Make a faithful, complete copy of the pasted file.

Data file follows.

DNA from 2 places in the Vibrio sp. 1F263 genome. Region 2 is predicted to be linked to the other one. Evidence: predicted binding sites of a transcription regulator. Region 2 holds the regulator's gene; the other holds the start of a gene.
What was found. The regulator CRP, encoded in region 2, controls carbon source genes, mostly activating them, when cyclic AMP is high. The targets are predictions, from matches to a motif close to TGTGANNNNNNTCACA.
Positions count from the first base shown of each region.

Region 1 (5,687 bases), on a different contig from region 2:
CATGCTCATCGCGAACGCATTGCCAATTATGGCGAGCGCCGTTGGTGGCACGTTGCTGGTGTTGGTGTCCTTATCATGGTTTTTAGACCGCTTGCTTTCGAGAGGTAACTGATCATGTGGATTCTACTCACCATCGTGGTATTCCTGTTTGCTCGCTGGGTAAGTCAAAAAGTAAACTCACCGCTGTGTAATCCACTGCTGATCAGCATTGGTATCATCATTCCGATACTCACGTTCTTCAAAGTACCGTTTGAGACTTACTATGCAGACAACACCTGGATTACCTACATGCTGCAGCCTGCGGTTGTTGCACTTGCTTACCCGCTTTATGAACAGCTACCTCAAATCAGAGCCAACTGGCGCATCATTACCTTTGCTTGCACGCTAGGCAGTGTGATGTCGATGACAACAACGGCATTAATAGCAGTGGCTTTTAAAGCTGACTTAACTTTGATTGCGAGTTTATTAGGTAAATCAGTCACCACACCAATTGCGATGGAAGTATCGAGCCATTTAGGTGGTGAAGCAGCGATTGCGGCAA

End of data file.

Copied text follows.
DNA from 2 places in the Vibrio sp. 1F263 genome. Region 2 is predicted to be linked to the other one. Evidence: predicted binding sites of a transcription regulator. Region 2 holds the regulator's gene; the other holds the start of a gene.
What was found. The regulator CRP, encoded in region 2, controls carbon source genes, mostly activating them, when cyclic AMP is high. The targets are predictions, from matches to a motif close to TGTGANNNNNNTCACA.
Positions count from the first base shown of each region.

Region 1 (5,687 bases), on a different contig from region 2:
CATGCTCATCGCGAACGCATTGCCAATTATGGCGAGCGCCGTTGGTGGCACGTTGCTGGTGTTGGTGTCCTTATCATGGTTTTTAGACCGCTTGCTTTCGAGAGGTAACTGATCATGTGGATTCTACTCACCATCGTGGTATTCCTGTTTGCTCGCTGGGTAAGTCAAAAAGTAAACTCACCGCTGTGTAATCCACTGCTGATCAGCATTGGTATCATCATTCCGATACTCACGTTCTTCAAAGTACCGTTTGAGACTTACTATGCAGACAACACCTGGATTACCTACATGCTGCAGCCTGCGGTTGTTGCACTTGCTTACCCGCTTTATGAACAGCTACCTCAAATCAGAGCCAACTGGCGCATCATTACCTTTGCTTGCACGCTAGGCAGTGTGATGTCGATGACAACAACGGCATTAATAGCAGTGGCTTTTAAAGCTGACTTAACTTTGATTGCGAGTTTATTAGGTAAATCAGTCACCACACCAATTGCGATGGAAGTATCGAGCCATTTAGGTGGTGAAGCAGCGATTGCGGCAA